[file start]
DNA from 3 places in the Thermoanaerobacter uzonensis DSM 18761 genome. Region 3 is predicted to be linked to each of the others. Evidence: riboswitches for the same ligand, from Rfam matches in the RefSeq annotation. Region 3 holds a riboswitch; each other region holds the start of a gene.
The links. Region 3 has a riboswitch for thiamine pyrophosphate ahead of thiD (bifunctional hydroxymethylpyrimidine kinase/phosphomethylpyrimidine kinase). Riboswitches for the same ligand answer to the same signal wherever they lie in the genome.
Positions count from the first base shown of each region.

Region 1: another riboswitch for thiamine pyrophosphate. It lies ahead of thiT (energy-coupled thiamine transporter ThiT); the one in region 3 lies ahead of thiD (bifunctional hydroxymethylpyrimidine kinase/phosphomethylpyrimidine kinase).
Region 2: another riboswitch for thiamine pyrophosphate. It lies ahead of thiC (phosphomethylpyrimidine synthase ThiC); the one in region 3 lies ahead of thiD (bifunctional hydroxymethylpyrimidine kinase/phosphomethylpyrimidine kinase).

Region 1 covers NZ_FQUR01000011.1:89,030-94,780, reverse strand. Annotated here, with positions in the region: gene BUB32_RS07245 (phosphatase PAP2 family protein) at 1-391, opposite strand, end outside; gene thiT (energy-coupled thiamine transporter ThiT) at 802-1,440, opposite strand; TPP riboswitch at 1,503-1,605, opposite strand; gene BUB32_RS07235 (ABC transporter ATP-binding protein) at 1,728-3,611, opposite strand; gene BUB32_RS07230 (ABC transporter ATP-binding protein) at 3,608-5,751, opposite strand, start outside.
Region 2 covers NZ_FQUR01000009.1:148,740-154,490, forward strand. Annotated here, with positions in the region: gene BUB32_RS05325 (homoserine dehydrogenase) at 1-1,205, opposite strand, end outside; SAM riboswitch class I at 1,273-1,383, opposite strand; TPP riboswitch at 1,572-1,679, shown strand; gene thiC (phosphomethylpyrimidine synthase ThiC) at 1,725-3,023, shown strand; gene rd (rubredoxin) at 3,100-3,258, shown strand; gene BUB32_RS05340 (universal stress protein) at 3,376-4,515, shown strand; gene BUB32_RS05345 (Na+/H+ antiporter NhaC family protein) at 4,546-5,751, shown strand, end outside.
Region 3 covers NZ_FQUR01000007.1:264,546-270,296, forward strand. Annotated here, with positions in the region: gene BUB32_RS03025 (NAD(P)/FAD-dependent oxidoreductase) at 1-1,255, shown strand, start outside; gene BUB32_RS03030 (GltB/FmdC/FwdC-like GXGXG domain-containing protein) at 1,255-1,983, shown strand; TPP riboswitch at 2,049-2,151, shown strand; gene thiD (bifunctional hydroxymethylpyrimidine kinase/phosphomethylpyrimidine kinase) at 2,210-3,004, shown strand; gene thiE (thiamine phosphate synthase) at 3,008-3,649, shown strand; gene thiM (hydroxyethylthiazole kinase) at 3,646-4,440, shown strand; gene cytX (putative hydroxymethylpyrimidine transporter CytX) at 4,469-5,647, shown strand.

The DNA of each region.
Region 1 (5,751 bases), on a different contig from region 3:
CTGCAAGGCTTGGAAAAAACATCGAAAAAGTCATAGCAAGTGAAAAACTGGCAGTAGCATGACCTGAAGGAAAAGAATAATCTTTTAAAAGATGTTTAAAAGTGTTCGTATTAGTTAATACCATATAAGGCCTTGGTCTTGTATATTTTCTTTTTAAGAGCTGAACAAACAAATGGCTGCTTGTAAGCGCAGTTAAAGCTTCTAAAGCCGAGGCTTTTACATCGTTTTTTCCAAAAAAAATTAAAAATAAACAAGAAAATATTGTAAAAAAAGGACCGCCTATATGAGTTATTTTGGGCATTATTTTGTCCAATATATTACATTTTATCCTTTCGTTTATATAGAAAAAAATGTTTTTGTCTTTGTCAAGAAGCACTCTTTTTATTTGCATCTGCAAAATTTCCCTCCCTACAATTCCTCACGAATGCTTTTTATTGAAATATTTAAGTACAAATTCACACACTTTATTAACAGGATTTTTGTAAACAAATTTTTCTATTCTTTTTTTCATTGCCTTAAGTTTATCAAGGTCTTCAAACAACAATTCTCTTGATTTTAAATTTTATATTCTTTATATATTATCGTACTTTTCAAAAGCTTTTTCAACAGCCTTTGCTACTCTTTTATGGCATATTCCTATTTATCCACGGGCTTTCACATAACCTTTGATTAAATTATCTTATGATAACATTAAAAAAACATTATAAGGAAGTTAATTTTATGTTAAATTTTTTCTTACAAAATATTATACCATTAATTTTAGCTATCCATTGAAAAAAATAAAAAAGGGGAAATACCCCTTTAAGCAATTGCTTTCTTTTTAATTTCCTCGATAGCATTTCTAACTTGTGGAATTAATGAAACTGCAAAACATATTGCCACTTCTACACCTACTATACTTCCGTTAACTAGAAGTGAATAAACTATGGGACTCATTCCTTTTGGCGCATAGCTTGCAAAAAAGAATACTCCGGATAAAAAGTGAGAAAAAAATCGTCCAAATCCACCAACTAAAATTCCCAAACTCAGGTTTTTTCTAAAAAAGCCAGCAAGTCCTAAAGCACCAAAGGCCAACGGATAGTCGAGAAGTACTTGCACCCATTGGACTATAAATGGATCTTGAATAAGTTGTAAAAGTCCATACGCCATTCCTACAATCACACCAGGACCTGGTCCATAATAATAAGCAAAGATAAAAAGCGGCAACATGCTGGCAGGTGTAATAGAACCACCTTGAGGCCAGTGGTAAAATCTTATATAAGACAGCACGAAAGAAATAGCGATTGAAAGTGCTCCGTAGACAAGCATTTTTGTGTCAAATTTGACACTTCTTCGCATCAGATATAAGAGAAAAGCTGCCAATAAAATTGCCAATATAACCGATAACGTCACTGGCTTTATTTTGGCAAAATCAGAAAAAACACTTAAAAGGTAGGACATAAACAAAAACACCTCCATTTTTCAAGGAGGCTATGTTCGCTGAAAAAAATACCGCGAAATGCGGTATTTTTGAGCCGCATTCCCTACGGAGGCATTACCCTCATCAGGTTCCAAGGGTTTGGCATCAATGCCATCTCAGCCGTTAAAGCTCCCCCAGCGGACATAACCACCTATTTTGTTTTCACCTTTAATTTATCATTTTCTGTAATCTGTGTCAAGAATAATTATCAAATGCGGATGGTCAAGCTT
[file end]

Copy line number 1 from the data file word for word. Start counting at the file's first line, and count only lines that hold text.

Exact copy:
DNA from 3 places in the Thermoanaerobacter uzonensis DSM 18761 genome. Region 3 is predicted to be linked to each of the others. Evidence: riboswitches for the same ligand, from Rfam matches in the RefSeq annotation. Region 3 holds a riboswitch; each other region holds the start of a gene.